South Florida’s Miccosukee Tribe among Native Americans likely to get more CARES Act money

·3 min read

The Miccosukee Tribe of Indians of Florida could receive more relief funds from the federal government — amid ongoing litigation after the U.S. Treasury Department initially excluded the South Florida tribe from the coronavirus aid package passed last year at the beginning of the pandemic.

The Treasury Department announced last week it was revising its initial formula to determine how much money to allocate for each Native American tribe through the Coronavirus Aid, Relief and Economic Security Act of 2020, which set aside a total $8 billion for Tribal governments for expenses related to the pandemic. Three Native American tribes — including the Shawnee Tribe in Oklahoma, the Prairie Band Potawatomi Nation in Kansas, and the Miccosukee Tribe in South Florida — sued the federal government last year over what they dubbed as a flawed methodology to determine how most of the relief funds were distributed.

The Miccosukee Tribe, whose members live within and outside several sections of the Miccosukee Indian Reservation, were among more than 20 Native American tribes that received the minimum $100,000 because their population, according to data from the U.S. Department of Housing and Urban Development, was zero.

George Abney, a Georgia-based attorney representing the Miccosukee Tribe of Indians of Florida in the federal litigation, said they have since sent additional questions to the Treasury Department for more details regarding the revised formula.

“We’ve reviewed the announcement but at this point there are unanswered questions, and Treasury has not provided enough information so that we can evaluate it,” Abney told the Miami Herald after the federal agency’s announcement.

The initial methodology adopted by the agency under former Treasury Secretary Steve Mnuchin entailed using population data from HUD and the Indian Housing Block Grant program to allocate 60% of the funds, or $4.8 million. The rest of the $8 million would be spent based on the number of employees at each Tribal government and enterprises, and the 2019 expenditures of the Tribal governments.

However, 25 Native American tribes were listed as having a population of zero, according to the tribes’ amended federal complaint, something they said was “a practical impossibility” and a mistake that did not take into account that many members of the tribes who have received health and social services from Tribal governments during the COVID pandemic do not live on Tribal lands.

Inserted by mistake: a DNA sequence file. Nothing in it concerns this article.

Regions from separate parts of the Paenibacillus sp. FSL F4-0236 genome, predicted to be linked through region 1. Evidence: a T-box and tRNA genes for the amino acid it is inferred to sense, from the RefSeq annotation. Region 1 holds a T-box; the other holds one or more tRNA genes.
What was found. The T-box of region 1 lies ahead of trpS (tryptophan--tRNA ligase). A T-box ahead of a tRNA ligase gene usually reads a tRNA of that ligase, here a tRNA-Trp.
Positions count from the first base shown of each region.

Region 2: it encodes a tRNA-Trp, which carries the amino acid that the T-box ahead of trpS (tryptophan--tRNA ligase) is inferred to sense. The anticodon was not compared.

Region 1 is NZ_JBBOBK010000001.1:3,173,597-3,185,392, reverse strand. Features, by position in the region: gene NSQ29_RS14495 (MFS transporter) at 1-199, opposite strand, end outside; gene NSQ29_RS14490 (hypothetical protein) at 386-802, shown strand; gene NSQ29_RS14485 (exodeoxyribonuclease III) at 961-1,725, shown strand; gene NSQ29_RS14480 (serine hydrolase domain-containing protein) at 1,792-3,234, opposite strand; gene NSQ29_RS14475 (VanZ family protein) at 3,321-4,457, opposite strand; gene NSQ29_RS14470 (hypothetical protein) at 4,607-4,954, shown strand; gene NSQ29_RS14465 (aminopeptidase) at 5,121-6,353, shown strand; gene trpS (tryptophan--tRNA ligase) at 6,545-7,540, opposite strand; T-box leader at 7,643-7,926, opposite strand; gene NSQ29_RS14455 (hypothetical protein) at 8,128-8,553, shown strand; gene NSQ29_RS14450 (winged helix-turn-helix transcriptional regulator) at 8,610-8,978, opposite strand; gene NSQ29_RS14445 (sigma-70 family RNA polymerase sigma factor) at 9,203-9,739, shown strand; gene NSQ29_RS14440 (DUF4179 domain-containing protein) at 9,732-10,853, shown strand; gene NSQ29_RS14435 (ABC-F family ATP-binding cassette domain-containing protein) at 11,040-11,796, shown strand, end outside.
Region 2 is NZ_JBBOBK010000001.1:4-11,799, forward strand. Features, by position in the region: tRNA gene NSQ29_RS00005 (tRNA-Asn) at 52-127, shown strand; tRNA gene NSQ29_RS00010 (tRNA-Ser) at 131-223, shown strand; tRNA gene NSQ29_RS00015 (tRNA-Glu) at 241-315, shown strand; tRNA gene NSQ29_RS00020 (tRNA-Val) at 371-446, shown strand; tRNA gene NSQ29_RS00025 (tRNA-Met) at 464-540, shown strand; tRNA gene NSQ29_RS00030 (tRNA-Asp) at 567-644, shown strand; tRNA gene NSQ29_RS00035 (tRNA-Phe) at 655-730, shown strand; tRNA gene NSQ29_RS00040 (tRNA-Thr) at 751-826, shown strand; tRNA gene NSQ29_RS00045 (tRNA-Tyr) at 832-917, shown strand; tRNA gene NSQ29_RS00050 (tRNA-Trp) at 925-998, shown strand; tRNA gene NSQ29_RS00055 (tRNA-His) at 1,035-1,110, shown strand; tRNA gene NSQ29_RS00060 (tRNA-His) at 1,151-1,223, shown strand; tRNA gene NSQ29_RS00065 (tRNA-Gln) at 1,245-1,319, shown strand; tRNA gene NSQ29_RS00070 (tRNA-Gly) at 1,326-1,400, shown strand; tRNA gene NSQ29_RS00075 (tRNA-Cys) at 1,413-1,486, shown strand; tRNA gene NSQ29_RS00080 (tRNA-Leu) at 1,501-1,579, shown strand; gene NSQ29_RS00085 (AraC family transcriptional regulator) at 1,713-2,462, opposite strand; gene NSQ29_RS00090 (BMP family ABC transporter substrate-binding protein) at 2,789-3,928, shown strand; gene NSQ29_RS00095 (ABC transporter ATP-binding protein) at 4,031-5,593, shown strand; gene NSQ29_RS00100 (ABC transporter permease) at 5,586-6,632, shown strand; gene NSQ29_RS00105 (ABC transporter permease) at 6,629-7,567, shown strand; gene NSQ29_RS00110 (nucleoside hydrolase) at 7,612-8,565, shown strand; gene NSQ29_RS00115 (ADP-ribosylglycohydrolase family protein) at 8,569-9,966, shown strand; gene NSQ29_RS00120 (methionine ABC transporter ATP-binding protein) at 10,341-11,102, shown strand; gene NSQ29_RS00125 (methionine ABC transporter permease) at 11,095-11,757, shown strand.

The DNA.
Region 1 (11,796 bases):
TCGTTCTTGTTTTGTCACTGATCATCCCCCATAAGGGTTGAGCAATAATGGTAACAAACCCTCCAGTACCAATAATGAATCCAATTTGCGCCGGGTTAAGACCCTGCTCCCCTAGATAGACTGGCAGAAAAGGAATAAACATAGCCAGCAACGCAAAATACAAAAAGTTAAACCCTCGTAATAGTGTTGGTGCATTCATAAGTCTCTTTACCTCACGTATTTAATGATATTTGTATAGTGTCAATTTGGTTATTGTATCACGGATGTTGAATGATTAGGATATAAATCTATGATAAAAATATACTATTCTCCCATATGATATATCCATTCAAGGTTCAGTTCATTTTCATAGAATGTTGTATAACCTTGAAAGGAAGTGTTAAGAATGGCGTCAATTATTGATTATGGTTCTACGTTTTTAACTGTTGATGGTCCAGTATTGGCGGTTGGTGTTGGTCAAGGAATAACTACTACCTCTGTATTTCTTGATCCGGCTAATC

“Even for Tribes that do have formula areas, their formula-area population may not provide a sufficiently accurate indication of the number of persons whom the Tribe provides services more generally,” the Treasury Department acknowledged in a statement on April 30.

The statement did not include how much money the tribes, including the Miccosukee Tribe, could receive once the methodology is adjusted.

In a federal complaint filed last year in the U.S. District Court for the Southern District of Florida, attorneys for the Miccosukee Tribe said it had a population of 605 enrolled members at the time and claimed that they provided this data to the Treasury Department before the April 17, 2020, deadline. In total, they alleged in the court document, they should have been eligible for $2 million.

“The Miccosukee Tribe has incurred significant medical and public health expenses in responding to the COVID-19 pandemic, and it continues to provide essential services to its citizens residing on and off its Tribal lands,” attorneys said in the federal complaint filed in July 2020.

In its latest response, the Treasury Department said it would compare the IHGB formula used in the first methodology against enrollment data recently collected by the Bureau of Indian Affairs, or use the data previously provided to the Treasury Department. They would then calculate each tribe’s “population-to-enrollment” ratio and make additional payments to the top 15% of tribes as ranked by that ratio.

The Miccosukee Tribe — whose land spans across Miami-Dade, Broward and Collier counties — operates school programs, day care and senior centers, a clinic and other social services. The Tribe also owns and operates the Miccosukee Resort & Gaming casino on Southwest Eighth Street and Krome Avenue.

Our goal is to create a safe and engaging place for users to connect over interests and passions. In order to improve our community experience, we are temporarily suspending article commenting